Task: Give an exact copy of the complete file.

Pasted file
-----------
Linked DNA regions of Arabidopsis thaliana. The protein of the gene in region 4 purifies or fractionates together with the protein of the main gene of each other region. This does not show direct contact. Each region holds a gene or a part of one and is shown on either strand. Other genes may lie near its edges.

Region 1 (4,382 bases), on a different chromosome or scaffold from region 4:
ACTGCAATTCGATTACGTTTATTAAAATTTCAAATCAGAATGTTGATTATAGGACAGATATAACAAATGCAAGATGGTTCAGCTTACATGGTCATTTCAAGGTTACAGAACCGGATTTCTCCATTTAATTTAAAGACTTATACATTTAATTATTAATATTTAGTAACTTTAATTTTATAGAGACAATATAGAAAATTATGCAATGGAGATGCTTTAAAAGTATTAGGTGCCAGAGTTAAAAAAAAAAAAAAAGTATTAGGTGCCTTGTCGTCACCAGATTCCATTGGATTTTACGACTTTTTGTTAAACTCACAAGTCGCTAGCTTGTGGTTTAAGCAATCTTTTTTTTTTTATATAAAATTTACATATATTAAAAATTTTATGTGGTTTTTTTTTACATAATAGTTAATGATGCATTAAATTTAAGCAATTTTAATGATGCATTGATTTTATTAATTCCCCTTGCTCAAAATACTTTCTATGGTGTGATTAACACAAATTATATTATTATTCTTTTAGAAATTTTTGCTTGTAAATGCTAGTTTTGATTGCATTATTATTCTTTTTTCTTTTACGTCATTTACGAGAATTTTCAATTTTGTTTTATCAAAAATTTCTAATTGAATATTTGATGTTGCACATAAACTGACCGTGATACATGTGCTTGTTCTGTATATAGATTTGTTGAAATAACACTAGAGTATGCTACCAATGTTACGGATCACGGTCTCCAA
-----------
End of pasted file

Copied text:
Linked DNA regions of Arabidopsis thaliana. The protein of the gene in region 4 purifies or fractionates together with the protein of the main gene of each other region. This does not show direct contact. Each region holds a gene or a part of one and is shown on either strand. Other genes may lie near its edges.

Region 1 (4,382 bases), on a different chromosome or scaffold from region 4:
ACTGCAATTCGATTACGTTTATTAAAATTTCAAATCAGAATGTTGATTATAGGACAGATATAACAAATGCAAGATGGTTCAGCTTACATGGTCATTTCAAGGTTACAGAACCGGATTTCTCCATTTAATTTAAAGACTTATACATTTAATTATTAATATTTAGTAACTTTAATTTTATAGAGACAATATAGAAAATTATGCAATGGAGATGCTTTAAAAGTATTAGGTGCCAGAGTTAAAAAAAAAAAAAAAGTATTAGGTGCCTTGTCGTCACCAGATTCCATTGGATTTTACGACTTTTTGTTAAACTCACAAGTCGCTAGCTTGTGGTTTAAGCAATCTTTTTTTTTTTATATAAAATTTACATATATTAAAAATTTTATGTGGTTTTTTTTTACATAATAGTTAATGATGCATTAAATTTAAGCAATTTTAATGATGCATTGATTTTATTAATTCCCCTTGCTCAAAATACTTTCTATGGTGTGATTAACACAAATTATATTATTATTCTTTTAGAAATTTTTGCTTGTAAATGCTAGTTTTGATTGCATTATTATTCTTTTTTCTTTTACGTCATTTACGAGAATTTTCAATTTTGTTTTATCAAAAATTTCTAATTGAATATTTGATGTTGCACATAAACTGACCGTGATACATGTGCTTGTTCTGTATATAGATTTGTTGAAATAACACTAGAGTATGCTACCAATGTTACGGATCACGGTCTCCAA